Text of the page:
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Archive for July 26th, 2018

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I am a big fan of the story of the Velveteen Rabbit. Though I did not read this story until I was an adult, and a mother myself, I would have to say it had a profound effect on my life, how I think, how I live.

It is the story of what it is to be real, and how one becomes real

… by being truly loved.

One of my favourite parts (and there are many) is when the Skin Horse explains to the Velveteen Rabbit what real means: “Real isn’t how you are made,” said the Skin Horse. “It’s a thing that happens to you. When a child loves you for a long, long time not just to play with, but REALLY loves you, then you become Real.”

There was something in that message that spoke to my young mama heart, and it transformed how I lived, how I saw the experience of living … real living.

As I look back now, I think I understand why that message penetrated my heart.

As a stereotypical first born individual, I was a seeker of perfection, of pleasing others, of doing what is expected of me. That worked well for me as a child and a teen, but adults know well that there is no perfect formula for living that will draw the perfect, desired results.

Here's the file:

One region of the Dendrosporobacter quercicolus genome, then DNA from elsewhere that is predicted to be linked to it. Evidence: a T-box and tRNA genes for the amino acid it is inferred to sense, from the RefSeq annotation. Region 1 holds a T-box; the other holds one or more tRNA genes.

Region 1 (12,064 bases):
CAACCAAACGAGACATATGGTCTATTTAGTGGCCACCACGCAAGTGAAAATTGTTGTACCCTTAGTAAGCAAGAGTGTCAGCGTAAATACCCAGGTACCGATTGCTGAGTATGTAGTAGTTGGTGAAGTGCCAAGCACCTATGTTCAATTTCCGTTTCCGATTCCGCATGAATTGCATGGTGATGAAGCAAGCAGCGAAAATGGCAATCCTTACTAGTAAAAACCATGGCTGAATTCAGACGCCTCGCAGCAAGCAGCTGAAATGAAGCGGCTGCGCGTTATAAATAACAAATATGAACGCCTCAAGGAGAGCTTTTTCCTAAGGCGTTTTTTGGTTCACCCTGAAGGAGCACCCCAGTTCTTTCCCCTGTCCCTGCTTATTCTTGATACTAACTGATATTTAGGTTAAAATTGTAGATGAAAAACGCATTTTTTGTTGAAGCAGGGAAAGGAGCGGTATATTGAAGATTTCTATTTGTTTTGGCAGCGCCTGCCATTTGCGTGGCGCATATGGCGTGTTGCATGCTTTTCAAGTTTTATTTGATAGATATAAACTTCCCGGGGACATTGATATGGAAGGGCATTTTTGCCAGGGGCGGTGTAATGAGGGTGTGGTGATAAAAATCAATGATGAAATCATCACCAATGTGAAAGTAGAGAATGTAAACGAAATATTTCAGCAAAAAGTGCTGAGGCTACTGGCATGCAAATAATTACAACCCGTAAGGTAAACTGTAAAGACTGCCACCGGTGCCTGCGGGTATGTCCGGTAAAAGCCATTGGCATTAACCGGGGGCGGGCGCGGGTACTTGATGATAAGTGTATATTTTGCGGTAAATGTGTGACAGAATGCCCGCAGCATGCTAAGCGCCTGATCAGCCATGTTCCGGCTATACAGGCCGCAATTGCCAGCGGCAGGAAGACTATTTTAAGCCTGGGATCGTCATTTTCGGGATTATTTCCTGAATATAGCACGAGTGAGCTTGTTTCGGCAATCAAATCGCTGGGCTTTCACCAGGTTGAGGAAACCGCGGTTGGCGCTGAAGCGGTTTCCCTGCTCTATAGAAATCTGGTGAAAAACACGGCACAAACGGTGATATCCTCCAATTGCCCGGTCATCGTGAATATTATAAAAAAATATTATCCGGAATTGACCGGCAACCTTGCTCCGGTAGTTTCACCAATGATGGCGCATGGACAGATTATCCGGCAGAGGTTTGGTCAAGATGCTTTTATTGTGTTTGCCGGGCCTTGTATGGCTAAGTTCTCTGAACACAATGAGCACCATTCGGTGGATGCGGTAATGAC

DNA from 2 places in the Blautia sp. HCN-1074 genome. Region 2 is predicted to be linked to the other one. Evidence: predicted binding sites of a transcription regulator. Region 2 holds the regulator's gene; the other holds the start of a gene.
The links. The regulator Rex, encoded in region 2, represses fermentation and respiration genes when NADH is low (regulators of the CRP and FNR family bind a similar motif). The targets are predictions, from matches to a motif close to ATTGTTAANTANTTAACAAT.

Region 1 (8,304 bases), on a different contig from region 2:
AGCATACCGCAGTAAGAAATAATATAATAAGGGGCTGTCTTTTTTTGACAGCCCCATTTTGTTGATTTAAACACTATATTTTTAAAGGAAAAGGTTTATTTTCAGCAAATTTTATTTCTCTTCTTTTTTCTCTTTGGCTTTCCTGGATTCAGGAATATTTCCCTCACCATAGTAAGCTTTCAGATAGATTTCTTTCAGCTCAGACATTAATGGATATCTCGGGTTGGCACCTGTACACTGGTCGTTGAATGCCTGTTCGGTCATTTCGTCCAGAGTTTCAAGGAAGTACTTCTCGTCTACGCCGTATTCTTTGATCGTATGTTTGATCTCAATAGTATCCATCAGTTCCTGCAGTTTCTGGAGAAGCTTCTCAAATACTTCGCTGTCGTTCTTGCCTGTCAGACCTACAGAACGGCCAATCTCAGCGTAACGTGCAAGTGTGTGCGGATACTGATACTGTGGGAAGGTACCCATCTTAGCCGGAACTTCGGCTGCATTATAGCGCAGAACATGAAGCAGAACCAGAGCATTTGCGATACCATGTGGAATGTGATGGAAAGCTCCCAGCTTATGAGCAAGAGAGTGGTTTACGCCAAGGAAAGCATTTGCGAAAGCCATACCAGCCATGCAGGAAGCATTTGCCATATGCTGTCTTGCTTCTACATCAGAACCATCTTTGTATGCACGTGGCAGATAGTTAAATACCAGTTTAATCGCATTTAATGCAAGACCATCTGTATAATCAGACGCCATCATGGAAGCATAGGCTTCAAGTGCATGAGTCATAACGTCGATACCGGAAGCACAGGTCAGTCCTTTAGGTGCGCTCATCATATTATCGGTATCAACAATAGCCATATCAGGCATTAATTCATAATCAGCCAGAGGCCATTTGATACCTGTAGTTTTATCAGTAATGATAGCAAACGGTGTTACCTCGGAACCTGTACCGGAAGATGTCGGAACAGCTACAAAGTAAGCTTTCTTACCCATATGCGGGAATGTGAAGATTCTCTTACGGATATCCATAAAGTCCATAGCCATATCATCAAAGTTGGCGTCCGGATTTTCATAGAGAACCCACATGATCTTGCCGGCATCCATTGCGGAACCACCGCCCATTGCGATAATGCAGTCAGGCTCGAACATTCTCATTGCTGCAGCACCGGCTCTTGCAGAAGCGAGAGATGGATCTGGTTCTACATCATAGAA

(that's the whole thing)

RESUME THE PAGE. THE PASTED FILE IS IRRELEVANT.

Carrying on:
Sometime, life is hard.

Sometimes, life does not work out perfectly.

It was as I began to internalize the message of the Velveteen Rabbit that, bit by bit, I began to allow my worn bits to show. I did not hide the reality of life and living to others around me. Not overnight changes, but, like the Velveteen Rabbit, slowly, through the years.

Just the other day I laughed at myself … like great big belly laugh … in front of a cashier in a store, for some silly thing I had said or done. As I was laughing at myself I realized that I would not have done that when I was a teen, a young adult. Instead I would have interpreted my error as failure, I would have hung my head in shame and embarrassment, hiding my flaws and foibles so that no one would know that I made mistakes …

… that I was real.

Learning to be really real, learning to embrace the lack of decorum, the kinks in our armour, the flaws in our personalities, is what it is to be authentic, to be real. And we are all real! We just aren’t all comfortable in the fact that being real is to embrace the good, the bad and the ugly, that we all really are.

Those years ago, when I discovered the story of the Velveteen Rabbit, it was then that I realized that, like the boy in the story, it is God who truly loves us. It is he who made us real, it is he who love us for who we really are … not who we think we need to become. And when we learn to accept the price of his love for us (the sacrifice of his own son), it is then that we become real to others around us.

“If you stick with this, living out what I tell you,
you are my disciples for sure.
Then you will experience for yourselves the truth,
and the truth will free you.”
Jesus
(John 8:31-32)

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